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Live Report: Ben Harper

Paramount Theater, Seattle, April 7, 1998

April 9, 1998 12:00 AM ET

Folk, rock, blues and world music are all part and parcel of Ben singer-guitarist Harper's musical formula. But when it comes to playing plugged or unplugged, Harper is clearly two different animals.

Playing solo acoustic, as he did Monday at a private anniversary party for Seattle's Mountain radio station, Harper sounded like Cat Stevens cracking walnuts with his throat. His parched voice was clipped, sometimes guttural, but ultimately deft and affecting.

But when he goes electric, playing screaming slide leads on his quirky early-century lap guitar, he's Hendrix -- at least in spirit and volume, if not actual technique. The comparison was not lost on Jimi's hometown audience during his blistering performance Tuesday evening. Harper's long leads, of which there were many, drew cascades of approval.

Starting with the raucous "Faded" from his latest release, Will To Live, Harper delivered two hours of music that were at once contemporary and brimming with history. With his exceptionally powerful band -- bassist Juan Nelson, drummer Dean Butterworth and percussionist David Leech -- Harper had to pull from deep within himself to project his vocals over the collective din, but he succeeded most of the time. By night's end, Harper had touched on the delta blues during the rolling "Hopeless Child," taken a reggae road with the back-to-back "Burn One Down" and "Jah Work" and given a long, sensual nod to Marvin Gaye with "Sexual Healing." He dedicated "Will To Live" to Seattle school superintendent John Stanford, a much-respected local official, who has just been diagnosed with leukemia.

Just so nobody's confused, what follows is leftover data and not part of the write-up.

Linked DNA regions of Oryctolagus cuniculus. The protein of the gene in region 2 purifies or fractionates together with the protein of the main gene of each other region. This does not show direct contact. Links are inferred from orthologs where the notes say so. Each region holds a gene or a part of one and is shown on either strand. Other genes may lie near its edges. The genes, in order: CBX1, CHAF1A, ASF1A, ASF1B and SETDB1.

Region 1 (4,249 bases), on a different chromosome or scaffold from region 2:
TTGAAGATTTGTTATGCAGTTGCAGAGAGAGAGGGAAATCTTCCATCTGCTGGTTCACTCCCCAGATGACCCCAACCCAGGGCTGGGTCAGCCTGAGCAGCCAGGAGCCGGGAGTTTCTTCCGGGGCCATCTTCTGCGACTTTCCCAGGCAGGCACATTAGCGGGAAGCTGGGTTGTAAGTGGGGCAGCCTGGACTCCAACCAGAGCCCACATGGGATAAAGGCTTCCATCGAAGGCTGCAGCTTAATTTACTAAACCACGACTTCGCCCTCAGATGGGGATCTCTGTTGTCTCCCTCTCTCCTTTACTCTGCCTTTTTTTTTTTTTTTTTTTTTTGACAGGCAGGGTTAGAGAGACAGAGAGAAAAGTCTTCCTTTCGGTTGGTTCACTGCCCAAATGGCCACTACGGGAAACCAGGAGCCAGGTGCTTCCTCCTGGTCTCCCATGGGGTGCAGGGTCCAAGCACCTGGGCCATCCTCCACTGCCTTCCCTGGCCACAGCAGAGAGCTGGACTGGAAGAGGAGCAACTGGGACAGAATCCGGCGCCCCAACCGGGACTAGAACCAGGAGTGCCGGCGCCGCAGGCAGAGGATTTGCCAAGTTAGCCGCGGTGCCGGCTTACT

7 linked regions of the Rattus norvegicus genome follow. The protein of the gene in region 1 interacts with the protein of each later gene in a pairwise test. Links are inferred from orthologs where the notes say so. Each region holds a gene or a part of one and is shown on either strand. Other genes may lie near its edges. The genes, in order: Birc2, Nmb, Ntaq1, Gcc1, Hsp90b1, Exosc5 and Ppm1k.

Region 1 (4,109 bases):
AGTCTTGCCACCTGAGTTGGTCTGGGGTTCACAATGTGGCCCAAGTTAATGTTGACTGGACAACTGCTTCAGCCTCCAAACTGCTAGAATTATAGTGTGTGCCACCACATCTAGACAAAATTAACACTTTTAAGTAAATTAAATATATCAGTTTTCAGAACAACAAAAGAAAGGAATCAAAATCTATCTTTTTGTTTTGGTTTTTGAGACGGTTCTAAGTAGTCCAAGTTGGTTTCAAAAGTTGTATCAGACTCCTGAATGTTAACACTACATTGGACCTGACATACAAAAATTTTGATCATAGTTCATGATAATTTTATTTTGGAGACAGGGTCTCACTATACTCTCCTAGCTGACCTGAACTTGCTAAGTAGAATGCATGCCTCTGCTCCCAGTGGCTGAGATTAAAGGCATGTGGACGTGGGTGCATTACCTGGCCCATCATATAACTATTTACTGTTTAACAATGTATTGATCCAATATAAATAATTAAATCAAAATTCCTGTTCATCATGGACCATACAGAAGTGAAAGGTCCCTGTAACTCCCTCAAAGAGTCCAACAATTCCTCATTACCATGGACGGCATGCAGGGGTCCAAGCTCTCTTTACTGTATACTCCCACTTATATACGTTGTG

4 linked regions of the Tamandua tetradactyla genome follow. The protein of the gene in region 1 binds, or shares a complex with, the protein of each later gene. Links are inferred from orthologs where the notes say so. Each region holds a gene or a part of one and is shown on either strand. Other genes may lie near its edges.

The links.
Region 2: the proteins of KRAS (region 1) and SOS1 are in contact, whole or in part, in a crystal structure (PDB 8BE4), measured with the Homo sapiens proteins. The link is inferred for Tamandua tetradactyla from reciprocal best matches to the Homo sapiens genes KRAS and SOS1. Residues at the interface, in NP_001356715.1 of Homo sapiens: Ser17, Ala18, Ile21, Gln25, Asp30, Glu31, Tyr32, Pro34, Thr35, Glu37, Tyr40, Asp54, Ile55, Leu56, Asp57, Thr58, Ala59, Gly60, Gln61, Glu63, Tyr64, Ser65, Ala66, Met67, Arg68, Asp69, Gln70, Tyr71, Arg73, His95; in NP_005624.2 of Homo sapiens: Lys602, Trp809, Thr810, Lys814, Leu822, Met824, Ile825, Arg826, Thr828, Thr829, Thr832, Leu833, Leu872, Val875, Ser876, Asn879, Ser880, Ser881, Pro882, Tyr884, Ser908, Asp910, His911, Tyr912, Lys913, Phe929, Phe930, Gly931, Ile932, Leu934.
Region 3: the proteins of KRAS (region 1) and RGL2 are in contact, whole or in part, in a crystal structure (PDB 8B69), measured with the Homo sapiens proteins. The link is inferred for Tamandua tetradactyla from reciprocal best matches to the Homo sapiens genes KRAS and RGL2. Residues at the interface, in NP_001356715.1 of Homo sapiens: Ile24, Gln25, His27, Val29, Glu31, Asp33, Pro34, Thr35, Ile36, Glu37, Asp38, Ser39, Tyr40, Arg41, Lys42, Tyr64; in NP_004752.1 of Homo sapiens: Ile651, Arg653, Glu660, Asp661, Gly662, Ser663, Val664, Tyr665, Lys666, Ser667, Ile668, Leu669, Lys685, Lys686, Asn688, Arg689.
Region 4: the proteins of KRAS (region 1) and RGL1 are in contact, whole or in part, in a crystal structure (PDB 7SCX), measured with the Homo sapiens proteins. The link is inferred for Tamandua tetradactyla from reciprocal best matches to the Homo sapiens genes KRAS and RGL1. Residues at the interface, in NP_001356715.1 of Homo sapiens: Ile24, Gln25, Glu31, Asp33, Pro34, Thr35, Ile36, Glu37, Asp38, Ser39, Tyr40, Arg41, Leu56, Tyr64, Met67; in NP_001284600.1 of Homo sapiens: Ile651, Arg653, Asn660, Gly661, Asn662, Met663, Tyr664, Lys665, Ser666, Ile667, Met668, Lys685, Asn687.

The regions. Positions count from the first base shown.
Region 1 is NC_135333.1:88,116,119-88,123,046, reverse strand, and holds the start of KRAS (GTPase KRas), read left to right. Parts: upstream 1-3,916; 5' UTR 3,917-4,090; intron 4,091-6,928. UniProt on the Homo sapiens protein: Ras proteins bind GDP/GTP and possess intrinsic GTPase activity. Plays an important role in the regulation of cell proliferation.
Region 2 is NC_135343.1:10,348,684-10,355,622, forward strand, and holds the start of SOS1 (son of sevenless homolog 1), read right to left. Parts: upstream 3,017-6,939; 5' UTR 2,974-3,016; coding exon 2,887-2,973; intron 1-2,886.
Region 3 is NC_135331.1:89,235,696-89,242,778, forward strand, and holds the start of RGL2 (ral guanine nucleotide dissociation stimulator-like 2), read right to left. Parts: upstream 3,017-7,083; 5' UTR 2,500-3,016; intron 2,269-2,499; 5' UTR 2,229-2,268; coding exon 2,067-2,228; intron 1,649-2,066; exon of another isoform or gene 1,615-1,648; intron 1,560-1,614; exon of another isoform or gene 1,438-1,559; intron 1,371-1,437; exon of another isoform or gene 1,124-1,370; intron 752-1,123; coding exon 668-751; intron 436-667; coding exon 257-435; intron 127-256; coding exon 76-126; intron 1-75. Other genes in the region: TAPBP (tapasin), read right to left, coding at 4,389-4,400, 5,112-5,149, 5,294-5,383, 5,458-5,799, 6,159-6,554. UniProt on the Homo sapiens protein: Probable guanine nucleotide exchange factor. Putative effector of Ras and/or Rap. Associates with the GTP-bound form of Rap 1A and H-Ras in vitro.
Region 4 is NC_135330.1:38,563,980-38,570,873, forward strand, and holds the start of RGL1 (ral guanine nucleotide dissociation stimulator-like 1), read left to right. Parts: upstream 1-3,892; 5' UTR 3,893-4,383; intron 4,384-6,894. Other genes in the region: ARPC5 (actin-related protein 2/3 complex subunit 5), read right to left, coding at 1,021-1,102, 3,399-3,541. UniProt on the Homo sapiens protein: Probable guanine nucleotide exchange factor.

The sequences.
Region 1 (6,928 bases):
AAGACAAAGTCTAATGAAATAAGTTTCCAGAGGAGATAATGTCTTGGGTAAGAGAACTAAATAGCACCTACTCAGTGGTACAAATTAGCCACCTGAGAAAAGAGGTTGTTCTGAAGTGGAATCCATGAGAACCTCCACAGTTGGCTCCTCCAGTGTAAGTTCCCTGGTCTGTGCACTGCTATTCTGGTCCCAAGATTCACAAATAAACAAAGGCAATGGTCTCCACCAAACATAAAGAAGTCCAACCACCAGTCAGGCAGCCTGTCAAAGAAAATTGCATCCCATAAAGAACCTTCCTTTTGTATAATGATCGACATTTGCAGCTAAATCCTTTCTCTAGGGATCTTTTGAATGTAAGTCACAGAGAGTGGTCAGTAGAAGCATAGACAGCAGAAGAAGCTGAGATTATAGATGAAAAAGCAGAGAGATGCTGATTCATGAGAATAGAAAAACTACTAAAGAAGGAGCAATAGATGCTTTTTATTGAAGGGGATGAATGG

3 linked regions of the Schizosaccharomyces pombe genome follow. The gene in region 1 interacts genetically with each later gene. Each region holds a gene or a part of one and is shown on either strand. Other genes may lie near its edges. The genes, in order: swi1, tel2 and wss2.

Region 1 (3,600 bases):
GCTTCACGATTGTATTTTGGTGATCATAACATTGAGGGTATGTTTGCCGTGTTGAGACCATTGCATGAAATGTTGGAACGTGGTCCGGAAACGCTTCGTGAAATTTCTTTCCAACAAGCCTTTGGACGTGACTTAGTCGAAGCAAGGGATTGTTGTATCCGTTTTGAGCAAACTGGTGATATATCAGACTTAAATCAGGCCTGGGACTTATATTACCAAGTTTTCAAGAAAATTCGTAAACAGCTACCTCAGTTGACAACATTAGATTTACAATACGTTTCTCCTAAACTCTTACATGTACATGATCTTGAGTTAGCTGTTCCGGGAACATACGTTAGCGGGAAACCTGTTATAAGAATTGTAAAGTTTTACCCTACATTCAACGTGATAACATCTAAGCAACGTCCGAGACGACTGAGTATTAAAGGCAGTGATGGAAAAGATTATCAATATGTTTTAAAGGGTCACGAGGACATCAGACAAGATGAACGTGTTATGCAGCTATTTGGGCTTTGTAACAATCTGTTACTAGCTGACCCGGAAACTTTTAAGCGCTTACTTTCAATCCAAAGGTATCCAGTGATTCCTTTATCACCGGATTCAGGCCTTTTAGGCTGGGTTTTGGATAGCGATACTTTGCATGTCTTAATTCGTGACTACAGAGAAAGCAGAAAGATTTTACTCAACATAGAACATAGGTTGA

"I don't usually dedicate songs," Harper explained, "but I saw this guy on the news last night, and he said he was going to beat this thing and that he wasn't afraid of dying. I'm scared to death of dying, so it was very, very powerful. I wish him well."

Throughout the show, Harper's playing was masterful and his sense of drama unfailing. At times he would bring the sound way down, lull the audience into a quiet trance and then snap them to attention with a hard-ground chord or cracking rim shot off Butterworth's snare. Nelson's bass solos were themselves worth the price of admission.

For the set-closing "I'll Rise," Harper abandoned his instrument and microphone and stood to sing; though unamplified, he could be clearly heard at the back of the house. For the encore "Voodoo Chile," a huge crowd favorite, his voice was buried, but his howling guitar work made up the difference, proving a proper homage to the original.

Some say Harper gets too preachy, and older works such as "Like A King," about Martin Luther King and Rodney King, might support that. But Harper is a young, passionate man, and there's ultimately a ring of truth to everything he does. Tonight, whether his principal instrument was his voice or his six-string, Harper stated his will to live with wrenching honesty.

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